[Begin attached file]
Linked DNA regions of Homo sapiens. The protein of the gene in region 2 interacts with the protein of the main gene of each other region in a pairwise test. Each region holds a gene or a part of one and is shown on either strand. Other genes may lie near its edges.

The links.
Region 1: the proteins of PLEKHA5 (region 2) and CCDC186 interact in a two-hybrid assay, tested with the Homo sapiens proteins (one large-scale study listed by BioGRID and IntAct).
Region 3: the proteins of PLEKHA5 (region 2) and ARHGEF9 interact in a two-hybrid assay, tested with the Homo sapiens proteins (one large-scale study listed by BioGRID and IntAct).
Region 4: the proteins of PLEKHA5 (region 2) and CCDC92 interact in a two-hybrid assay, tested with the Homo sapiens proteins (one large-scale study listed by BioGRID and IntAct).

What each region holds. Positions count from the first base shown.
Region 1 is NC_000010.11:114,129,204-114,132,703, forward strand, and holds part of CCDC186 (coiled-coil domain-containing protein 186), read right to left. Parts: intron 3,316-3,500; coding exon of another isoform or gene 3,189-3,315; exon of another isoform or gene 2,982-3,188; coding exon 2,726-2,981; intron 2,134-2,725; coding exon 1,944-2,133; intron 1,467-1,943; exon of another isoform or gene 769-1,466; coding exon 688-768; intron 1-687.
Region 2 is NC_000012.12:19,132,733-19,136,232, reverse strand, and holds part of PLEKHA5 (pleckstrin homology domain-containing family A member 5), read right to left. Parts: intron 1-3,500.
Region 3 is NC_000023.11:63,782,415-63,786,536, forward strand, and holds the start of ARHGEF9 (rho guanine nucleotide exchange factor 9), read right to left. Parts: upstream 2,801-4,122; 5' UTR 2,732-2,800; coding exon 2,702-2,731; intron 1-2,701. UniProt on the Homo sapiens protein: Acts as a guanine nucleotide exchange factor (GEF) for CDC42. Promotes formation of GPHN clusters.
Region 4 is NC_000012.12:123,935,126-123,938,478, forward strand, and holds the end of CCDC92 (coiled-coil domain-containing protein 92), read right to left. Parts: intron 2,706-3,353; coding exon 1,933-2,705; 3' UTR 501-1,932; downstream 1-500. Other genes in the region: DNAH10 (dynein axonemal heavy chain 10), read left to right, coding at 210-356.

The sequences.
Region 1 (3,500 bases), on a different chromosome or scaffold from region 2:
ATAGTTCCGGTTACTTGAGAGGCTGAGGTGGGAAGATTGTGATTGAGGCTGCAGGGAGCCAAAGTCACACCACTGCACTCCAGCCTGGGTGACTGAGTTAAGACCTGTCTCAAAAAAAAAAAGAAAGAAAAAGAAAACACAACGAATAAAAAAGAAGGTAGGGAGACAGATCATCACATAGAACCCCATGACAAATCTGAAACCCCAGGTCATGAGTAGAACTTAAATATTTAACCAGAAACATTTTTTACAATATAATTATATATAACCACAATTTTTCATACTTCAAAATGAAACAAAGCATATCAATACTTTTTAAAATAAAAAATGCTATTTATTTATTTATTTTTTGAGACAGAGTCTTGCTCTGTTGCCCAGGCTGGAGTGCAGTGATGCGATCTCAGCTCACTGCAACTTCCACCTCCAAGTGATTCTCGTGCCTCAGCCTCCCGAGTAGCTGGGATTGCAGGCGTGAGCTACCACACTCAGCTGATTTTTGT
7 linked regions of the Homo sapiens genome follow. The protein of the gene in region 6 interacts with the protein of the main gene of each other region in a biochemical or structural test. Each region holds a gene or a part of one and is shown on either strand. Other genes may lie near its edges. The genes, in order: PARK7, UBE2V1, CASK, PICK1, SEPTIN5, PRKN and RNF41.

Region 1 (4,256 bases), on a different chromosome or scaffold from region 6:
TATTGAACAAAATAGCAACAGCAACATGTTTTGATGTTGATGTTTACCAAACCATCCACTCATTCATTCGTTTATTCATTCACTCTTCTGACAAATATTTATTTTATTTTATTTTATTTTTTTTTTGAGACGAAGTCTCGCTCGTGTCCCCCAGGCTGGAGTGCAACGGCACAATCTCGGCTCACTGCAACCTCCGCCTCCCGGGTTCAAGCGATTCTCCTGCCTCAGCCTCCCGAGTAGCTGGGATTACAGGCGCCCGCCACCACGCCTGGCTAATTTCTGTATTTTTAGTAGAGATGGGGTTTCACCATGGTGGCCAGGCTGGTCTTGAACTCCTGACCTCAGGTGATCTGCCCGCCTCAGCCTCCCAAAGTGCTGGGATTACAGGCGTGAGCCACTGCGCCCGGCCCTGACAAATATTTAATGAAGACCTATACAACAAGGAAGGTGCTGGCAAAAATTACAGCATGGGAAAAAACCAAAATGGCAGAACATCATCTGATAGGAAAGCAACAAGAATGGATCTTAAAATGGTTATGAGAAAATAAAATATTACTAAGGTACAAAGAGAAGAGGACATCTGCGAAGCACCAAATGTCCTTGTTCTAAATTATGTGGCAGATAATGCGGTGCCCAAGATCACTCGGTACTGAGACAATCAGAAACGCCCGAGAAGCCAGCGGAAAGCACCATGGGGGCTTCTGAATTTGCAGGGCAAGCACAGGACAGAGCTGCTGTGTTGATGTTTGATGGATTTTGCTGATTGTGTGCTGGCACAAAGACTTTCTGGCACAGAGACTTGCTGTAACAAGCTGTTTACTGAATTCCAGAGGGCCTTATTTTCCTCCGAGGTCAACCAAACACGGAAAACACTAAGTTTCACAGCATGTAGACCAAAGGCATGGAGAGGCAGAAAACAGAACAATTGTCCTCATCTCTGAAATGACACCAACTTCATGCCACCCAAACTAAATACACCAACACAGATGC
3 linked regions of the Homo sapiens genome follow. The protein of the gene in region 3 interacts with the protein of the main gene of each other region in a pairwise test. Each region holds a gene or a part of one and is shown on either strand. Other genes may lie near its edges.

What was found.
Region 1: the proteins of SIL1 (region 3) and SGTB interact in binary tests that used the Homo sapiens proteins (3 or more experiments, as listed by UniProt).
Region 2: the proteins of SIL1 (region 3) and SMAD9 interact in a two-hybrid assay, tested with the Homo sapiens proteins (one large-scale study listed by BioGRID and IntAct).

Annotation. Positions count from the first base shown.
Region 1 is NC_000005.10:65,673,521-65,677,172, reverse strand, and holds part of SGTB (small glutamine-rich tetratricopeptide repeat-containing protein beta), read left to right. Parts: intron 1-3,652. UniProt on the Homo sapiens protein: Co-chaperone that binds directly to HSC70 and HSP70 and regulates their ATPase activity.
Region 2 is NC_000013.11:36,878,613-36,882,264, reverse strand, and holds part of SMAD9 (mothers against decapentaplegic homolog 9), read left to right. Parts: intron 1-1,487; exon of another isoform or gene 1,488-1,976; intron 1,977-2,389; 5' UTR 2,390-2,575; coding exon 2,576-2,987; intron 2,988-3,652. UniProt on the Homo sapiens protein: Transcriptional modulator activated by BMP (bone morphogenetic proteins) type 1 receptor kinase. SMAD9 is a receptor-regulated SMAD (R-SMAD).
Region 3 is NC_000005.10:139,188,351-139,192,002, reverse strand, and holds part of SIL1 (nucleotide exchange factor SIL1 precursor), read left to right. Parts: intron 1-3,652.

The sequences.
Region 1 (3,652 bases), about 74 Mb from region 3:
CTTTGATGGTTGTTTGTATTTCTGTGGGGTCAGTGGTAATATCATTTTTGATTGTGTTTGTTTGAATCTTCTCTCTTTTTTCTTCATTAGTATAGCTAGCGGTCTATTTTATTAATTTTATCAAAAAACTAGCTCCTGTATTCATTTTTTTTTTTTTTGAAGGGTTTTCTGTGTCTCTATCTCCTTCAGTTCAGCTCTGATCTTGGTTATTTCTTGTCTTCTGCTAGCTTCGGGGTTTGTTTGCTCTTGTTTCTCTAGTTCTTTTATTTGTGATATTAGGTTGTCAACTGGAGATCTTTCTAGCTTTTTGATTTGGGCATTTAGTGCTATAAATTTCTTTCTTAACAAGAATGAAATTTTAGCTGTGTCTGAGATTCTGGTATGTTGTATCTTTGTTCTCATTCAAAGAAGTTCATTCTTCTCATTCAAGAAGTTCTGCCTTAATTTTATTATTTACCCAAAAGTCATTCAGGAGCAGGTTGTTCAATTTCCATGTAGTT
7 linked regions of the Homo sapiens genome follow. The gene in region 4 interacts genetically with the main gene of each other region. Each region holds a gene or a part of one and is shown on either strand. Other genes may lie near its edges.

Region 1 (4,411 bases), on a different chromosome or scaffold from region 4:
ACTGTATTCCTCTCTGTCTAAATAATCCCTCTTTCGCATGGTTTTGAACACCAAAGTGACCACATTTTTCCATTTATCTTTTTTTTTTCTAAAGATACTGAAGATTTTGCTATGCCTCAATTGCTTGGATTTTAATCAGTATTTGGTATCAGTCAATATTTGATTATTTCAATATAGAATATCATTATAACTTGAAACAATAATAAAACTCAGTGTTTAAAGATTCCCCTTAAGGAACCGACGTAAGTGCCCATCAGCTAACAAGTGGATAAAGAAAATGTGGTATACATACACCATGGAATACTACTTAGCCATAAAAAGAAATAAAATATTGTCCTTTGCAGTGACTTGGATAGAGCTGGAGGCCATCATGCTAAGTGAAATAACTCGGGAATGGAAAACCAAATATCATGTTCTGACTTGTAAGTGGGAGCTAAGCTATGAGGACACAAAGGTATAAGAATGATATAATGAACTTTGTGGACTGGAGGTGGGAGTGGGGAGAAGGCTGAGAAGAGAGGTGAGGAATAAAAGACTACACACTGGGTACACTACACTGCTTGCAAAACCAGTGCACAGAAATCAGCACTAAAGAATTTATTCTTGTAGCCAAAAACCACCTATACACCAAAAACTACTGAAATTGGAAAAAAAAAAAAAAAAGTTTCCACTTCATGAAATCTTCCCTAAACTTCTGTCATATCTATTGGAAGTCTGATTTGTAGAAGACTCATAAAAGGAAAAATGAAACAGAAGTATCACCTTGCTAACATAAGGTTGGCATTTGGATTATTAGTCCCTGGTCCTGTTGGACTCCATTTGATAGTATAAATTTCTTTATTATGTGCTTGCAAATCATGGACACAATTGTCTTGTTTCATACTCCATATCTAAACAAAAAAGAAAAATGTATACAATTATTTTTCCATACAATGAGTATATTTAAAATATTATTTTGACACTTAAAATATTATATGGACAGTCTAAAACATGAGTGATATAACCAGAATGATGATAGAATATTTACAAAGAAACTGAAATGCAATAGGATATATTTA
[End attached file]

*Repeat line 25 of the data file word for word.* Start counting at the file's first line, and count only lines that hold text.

The sequences.